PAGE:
Air quality (AQ) and energy are two important topics, both socio-economically and politically. Energy and the environment are often 'competitive' in nature. The evolution of energy networks and the implementation of emission standards are simultaneous global concerns. This thesis work will explore the possibilities of air quality improvement in Luxembourg using a coupled energy - air quality model. It will analyse concentration levels of the most problematic pollutants in Luxembourg and surroundings, including SO2, NOx, VOC, CO, CO2, O3, PM10 and PM2.5. Air quality modelling has been adapted to these problematic gases and physical pollutants. We use the model AYLTP (AsYmptotic Level Transport Pollution Model), designed and adopted to specifically explore urban ozone levels using a fast reduced-order ozone calculator and pollutant transport model, appropriate for the optimization framework for which it is designed.
The doctoral project is divided in two parts; first, an air quality model will be developed and upgraded from a simpler prototype (TAPOM-Lite) and secondly, the model will be integrated and used in a larger meta-model LEAQ (Luxembourg Energy Air Quality). LEAQ embodies a dynamic optimisation approach, compelling mathematical programming models developed and implemented for the search of cost-effective energy policies and the air quality model AYLTP.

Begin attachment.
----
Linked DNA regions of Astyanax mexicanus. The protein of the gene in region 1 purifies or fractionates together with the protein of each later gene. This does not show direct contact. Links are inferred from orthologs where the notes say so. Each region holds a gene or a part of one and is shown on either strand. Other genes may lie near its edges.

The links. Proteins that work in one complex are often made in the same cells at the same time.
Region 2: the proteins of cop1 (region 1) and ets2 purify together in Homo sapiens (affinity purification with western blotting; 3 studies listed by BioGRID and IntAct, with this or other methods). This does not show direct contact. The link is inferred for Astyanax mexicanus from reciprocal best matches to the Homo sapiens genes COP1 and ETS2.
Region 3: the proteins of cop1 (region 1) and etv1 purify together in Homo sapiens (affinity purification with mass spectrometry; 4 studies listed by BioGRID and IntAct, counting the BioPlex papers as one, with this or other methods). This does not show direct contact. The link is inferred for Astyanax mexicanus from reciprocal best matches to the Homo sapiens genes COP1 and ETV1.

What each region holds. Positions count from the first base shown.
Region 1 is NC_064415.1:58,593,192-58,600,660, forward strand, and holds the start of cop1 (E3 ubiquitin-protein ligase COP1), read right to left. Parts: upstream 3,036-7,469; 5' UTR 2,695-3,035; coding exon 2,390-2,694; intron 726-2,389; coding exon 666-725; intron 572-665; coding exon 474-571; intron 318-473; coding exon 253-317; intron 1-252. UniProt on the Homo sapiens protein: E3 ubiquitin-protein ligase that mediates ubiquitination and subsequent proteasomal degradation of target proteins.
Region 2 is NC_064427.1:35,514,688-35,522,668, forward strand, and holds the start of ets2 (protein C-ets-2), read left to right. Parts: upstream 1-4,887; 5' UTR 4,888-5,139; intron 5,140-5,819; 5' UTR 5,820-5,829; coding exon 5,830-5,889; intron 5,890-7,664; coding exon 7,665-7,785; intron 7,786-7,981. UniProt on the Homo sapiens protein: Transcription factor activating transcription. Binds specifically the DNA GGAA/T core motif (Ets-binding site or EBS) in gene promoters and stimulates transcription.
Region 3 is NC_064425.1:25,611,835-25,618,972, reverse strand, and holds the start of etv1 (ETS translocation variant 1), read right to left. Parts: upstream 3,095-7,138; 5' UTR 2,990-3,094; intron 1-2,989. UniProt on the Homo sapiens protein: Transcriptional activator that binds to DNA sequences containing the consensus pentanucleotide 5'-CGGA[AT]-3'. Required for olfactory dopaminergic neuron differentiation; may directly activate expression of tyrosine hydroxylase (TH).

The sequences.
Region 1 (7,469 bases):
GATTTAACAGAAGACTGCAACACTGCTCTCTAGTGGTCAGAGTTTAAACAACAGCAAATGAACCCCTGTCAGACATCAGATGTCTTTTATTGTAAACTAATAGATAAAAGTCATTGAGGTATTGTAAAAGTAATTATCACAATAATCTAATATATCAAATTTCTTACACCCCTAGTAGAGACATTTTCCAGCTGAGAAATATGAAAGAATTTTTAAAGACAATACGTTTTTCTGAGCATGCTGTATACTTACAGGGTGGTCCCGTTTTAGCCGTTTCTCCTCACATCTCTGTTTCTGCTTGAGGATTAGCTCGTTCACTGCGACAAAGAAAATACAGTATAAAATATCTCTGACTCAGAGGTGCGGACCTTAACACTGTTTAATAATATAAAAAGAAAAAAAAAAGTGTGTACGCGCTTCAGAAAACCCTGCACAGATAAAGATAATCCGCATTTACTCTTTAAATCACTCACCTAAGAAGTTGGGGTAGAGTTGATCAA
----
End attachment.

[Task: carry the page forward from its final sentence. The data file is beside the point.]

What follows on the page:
The coupling of these two models is one of the principle concerns in this project. The energy and air quality models are inherently different in their function, scope and scales. Coupling these models in a meaningful way and solving for best (lowest cost) energy solution is a systems analysis challenge and extremely important for integrated assessment work and environmental policy decision-making.